- You must allow users to access your service even if they don’t allow certain cookie use
- Browser & OS – are constantly updating their privacy efforts, led by Apple and Safari. They have restricted the visibility of emails opened, implemented IP relays, and of course, removed third-party cookies.
- New acts – all the ones we mentioned in the section above! But there will be more coming, so you need to make sure you stay on top and keep up with the new acts.
The different cookie flavors
The removal of Google’s third-party cookies
Third-party cookies have already been removed from the majority of all browsers. For example, iPhone users that primarily use Safari, have been without third-party cookies for years. The next big thing now that everyone is talking about is the removal of Chrome’s third-party cookies – which will take place in 2023 or 2024.
Within the operation systems, Apple has removed their in-app tracking – which means you need explicit consent. And it’s these things that make your paid marketing a lot more expensive, which leads to ad companies wanting to get around this rule. To block what ad companies did, browsers started restricting first-party cookies – which led to unintentional changes that affected:
- Web analytics
- Marketing automation
- A/B testing
Navigate through the new privacy landscape
GDPR, ePrivacy, Browser & OS updates, and the new acts have given us a new privacy landscape that we need to navigate. And there are three main things that have you need to stay on top of to work smart:
- You need explicit consent for a lot of different things. You will not be able to get around it now that the fines are increasing.
- The unintentional effects after removing in-app tracking that you need to find ways to work around.
- Less efficient cookies – due to the explicit consent, we can only assume that many customers will press no, because that is what happened when Apple removed in-app tracking and required consent – about 80% pressed no.
The effects of the new landscape
To get a better picture and understand what the new privacy landscape will do, here are the three biggest changes that you need to face:
– It will be harder to understand your customers
Attribution, testing, marketing automation, and retargeting are affected if you don’t work with customer-first data.
– It will be more expensive to acquire and retain customers
Ad platforms will have a hard time targeting.
– You need to rethink your business fundamentals
Companies that adapt will grow – the ones who don’t won’t make it.
Solutions to the challenges
Yes, there are challenges, but no, you don’t have to panic. But to continue to succeed – you will need to implement a customer-first data strategy.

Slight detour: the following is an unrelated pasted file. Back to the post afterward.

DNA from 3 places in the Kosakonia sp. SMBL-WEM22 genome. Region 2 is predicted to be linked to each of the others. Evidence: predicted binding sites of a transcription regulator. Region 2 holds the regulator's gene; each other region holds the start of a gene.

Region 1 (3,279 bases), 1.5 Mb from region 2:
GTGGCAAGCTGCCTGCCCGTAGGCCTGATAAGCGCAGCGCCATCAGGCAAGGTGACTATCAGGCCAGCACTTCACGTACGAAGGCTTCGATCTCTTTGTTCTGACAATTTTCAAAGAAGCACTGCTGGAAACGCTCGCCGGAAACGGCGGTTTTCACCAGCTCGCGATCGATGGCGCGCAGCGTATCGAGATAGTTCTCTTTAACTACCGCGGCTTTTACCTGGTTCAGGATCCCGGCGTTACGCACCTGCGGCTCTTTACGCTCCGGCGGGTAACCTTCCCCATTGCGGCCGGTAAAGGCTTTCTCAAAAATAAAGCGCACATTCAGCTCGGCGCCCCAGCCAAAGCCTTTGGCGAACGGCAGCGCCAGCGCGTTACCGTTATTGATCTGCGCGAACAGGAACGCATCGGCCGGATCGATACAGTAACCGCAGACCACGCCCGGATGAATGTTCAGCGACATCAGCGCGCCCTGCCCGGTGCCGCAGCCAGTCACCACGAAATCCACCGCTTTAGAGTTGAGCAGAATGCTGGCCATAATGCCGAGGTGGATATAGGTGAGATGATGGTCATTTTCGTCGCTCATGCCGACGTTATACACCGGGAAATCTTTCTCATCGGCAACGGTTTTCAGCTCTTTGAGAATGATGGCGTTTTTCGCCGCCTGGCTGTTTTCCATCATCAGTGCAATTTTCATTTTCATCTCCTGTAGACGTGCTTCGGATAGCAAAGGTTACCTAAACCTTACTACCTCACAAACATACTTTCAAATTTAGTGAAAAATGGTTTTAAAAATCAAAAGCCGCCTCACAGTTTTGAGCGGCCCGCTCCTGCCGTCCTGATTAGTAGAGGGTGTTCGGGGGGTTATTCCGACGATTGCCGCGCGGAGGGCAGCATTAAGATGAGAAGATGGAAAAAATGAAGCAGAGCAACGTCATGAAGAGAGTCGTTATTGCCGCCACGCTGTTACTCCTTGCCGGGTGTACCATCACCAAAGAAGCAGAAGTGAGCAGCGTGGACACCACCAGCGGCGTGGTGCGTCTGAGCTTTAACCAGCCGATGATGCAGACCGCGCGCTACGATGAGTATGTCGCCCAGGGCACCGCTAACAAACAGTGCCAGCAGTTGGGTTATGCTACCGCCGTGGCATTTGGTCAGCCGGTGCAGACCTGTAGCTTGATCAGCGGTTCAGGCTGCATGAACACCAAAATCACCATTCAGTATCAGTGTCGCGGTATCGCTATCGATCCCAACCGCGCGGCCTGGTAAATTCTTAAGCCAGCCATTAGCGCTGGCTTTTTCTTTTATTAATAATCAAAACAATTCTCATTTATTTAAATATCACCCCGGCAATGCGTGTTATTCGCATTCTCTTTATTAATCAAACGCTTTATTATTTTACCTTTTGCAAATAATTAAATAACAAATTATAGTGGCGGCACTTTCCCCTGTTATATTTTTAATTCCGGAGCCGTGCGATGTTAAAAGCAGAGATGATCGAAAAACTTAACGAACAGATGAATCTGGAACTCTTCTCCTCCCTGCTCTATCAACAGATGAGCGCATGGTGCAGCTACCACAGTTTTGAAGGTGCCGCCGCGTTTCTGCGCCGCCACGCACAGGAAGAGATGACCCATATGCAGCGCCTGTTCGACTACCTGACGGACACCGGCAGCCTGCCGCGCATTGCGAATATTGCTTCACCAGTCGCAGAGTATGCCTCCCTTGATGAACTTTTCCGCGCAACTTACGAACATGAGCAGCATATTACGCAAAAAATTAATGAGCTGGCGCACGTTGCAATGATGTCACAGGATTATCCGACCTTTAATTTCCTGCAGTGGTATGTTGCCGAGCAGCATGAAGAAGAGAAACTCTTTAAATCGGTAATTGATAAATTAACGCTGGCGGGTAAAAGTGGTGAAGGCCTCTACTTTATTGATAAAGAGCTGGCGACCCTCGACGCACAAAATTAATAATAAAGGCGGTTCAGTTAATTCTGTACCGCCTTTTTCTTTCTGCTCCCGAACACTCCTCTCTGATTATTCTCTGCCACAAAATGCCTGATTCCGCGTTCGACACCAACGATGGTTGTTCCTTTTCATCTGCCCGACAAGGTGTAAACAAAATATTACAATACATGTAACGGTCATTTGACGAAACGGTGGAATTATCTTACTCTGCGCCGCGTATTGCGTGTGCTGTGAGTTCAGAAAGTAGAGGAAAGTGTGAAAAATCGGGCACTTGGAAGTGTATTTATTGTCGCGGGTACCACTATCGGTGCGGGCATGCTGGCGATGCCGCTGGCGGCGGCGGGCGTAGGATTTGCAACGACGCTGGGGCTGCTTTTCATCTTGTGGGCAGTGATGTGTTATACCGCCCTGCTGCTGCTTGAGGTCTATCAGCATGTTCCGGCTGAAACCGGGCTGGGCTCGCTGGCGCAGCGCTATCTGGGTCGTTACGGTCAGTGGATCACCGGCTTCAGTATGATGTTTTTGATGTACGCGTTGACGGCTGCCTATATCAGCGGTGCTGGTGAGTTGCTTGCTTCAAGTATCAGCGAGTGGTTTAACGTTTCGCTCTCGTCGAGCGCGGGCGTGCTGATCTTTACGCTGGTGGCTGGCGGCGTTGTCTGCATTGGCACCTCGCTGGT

This means revolving your strategy around these two:
- Zero-party data – when a customer freely and actively shares data
- First-party data – data collected directly from a company from a customer who interacts
In order to implement this kind of strategy, you need some sort of customer data platform. With a CDP, you can input compliant data, store it, analyze it, and then output it into actions. We probably don’t even have to mention that the CDP will have to offer consent, so you can rest assured that you stay compliant, but now we did.
Reconsider the points of sale
In the e-com space, you will want to encourage the visitors to create an account to get the customers to actively identify themselves. You need this to get the data on the customer to give them a great experience. You can also utilize an email marketing strategy that allows a soft- or auto login that is cookie-less.
In stores, you need a plan to get people to identify themselves. The customer needs to fully understand all the benefits of giving you, their data. The store personnel is responsible for telling what value the customer gets from it.
Loyalty is everything
What are you as a company doing to get your customers to come back to you? If your customers know the value of returning to you – they will give you the data, you need. This is the key to succeeding in the new privacy landscape! Because when you have their data, you can do all the things that are difficult now, like:
- Targeted ads
- Timed offers
- Marketing automation
5 tips to summarize
- Review your cookies and consent processes
- Include profiling as a service in your loyalty program and make memberships more attractive
- Check if you need to update your email templates to adapt to the new price and customer recommendations legislation
- Make loyalty a key question in your organization and customer offering